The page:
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No, not on the football field, silly.
(The original Rice seal, to the right, dates from 1911, and carries its own story, including Confederate gray "warmed into life by a tinge of lavender.")
I'm talking about the laboratory, where Rice is successfully managing the transition from Dr. Richard Smalley's "Buckyball foundation" generation with new research into the link between optics and electronics.
Professor Peter Nordlander has announced "a universal relationship between the behavior of light and electrons" which "can be exploited to create nanoscale antennae that convert light into broadband electrical signals capable of carrying approximately 1 million times more data than existing interconnects."
This is big. In many ways it's as big as the original BuckyBall discovery, and more readily exploited.
More after the break.
There's a news report out that Hawaii wants to cap the wholesale price of gasoline, because it has gotten too high.
Of course we know that won't work. Refiners will simply ship their product elsewhere if it can get a better price elsewhere.
But ever since I visited the Big Island in 2001 I have felt that Hawaii's energy situation is, frankly, reversed. The island has immense stores of natural energy -- waves, wind, and vulcanism.
All you have to do is tap it.
See if this sounds silly.
The fastest way to save energy in this country is to build-out the Local Web. (The illustration is from the PRBlog, in a story about a local Web conflict.)
Every day I find limits in the local Web. Right now, for instance, I need a USB Bluetooth connector for my laptop. It's on the Staple's Web site, but delivery is three days away, and it's not at Staple's. It's on the Best Buy Web site, but it's not at the local Best Buy. I'm going to Fry's tomorrow (a 40-mile roundtrip) and if it's not there I'll have to wait for delivery.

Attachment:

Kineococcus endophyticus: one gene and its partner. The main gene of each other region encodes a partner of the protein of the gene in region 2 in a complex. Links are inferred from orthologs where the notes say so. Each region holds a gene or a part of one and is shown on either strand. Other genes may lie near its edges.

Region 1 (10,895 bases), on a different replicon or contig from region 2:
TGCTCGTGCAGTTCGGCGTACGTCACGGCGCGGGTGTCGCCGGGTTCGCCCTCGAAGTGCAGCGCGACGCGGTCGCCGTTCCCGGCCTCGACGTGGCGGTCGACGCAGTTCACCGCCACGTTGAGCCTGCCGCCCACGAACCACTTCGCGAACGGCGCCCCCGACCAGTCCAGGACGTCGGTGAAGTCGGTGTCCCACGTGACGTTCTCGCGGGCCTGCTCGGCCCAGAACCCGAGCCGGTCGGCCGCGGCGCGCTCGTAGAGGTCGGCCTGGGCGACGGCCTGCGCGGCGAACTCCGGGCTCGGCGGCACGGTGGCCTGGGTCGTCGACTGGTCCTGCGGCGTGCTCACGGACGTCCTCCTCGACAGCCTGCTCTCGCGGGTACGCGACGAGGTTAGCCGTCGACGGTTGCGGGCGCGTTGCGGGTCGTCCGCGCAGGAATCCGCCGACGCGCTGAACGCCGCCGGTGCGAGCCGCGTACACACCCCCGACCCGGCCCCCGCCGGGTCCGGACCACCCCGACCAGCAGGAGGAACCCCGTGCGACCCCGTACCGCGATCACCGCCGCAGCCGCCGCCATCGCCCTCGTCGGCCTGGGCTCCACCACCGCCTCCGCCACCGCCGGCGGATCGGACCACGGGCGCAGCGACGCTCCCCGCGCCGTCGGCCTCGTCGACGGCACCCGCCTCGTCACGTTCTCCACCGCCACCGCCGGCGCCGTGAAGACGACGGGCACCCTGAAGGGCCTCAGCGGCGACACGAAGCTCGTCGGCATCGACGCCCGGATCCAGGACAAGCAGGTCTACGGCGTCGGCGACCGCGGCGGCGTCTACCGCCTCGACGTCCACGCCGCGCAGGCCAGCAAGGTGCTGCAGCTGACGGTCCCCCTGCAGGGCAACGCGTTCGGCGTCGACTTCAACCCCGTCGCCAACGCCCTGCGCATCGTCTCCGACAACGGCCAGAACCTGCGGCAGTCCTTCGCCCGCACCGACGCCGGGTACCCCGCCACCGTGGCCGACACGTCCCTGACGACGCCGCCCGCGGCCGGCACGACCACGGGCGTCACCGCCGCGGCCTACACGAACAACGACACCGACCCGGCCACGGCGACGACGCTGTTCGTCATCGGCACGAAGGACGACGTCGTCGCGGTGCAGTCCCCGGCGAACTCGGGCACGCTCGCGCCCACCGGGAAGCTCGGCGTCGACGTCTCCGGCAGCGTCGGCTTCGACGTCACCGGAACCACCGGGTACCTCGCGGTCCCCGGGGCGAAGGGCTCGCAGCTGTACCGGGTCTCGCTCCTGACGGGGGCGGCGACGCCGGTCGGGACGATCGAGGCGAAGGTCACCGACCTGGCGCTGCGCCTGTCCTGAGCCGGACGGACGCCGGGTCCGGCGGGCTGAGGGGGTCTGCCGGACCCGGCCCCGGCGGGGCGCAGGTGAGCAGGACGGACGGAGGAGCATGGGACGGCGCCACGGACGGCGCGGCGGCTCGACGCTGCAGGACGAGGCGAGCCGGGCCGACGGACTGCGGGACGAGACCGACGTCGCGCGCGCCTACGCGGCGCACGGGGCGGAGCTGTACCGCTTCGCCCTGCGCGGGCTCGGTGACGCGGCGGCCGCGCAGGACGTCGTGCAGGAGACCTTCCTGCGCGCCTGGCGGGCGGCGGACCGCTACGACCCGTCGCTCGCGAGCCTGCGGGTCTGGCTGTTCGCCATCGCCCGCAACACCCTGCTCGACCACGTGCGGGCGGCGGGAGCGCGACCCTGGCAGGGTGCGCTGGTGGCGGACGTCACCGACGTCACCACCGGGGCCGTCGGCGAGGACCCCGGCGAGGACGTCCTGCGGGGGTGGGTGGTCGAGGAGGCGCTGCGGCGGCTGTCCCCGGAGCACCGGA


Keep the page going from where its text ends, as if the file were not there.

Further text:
All this driving would not be necessary if local inventories were rourtinely tied to Web sites (as they sometimes are at BestBuy.Com). That's one Local Web application.
There are many others.
Oil, like other commodities, is priced based on a contunuous auction, demand measured against supply. (The picture is from a primer on peak oil, courtesy Energybulletin.net.)
Supply has become inelastic. Not just the oil, but its refining. No one is building new refineries (not in this country). When supply gets really tight we actually import gasoline.
The problem is that demand has also become inelastic. I'm talking to you, mister. No one seems willing to make a change, to reduce their demand for oil, gas, and electricity. Back in the 1970s people switched to smaller cars, they didn't drive as much, they even boosted the thermostat. Now, nothing. We get in our SUVs, we take the freeway 40 miles to work and back, we drive all over hell-and-gone for various reasons (kids, shopping, etc.) and we usually leave the A/C on high while we're gone.
So we have an episode of the BBC's show Cash in the Attic.
A previously-discarded German technology called Pebble Bed Modular Reaction (PBMR) is being resurrected in South Africa as a potential answer to the world's energy problems. (The illustration is from a Science in Africa story on PBMR, published last year.)
It's pretty simple. Uranium is embedded into graphite pebbles, which are tossed into a vessel that itself is surrounded by graphite. Helium is run through the system to collect the heat of the reaction, and that helium then drives a turbine. Left alone the reaction dissipates, so the creators say there's no need for expensive containment. And spent fuel is truly spent, making expensive transport unnecessary.
To these claims environmentalists say...well it's not proper language for a family blog. But Eskom, South Africa's state-run power company, wants to move ahead, pending a November hearing at Cape High Court.
In my new column at Control Magazine (left) I'm privileged to learn about how basic industry works, and about the heroes who make it work.
I've also been thrilled to learn that Zigbee, an Always-On technology I've mentioned here in the past, is an integral part of that.
I think everyone would agree that the best way out of our current political box is to become independent of petroleum. (Photo courtesy The New York Times.
This story isn't about that.
Instead I'm going to describe two stories that could lead to an Always-On world divorced from the electric grid.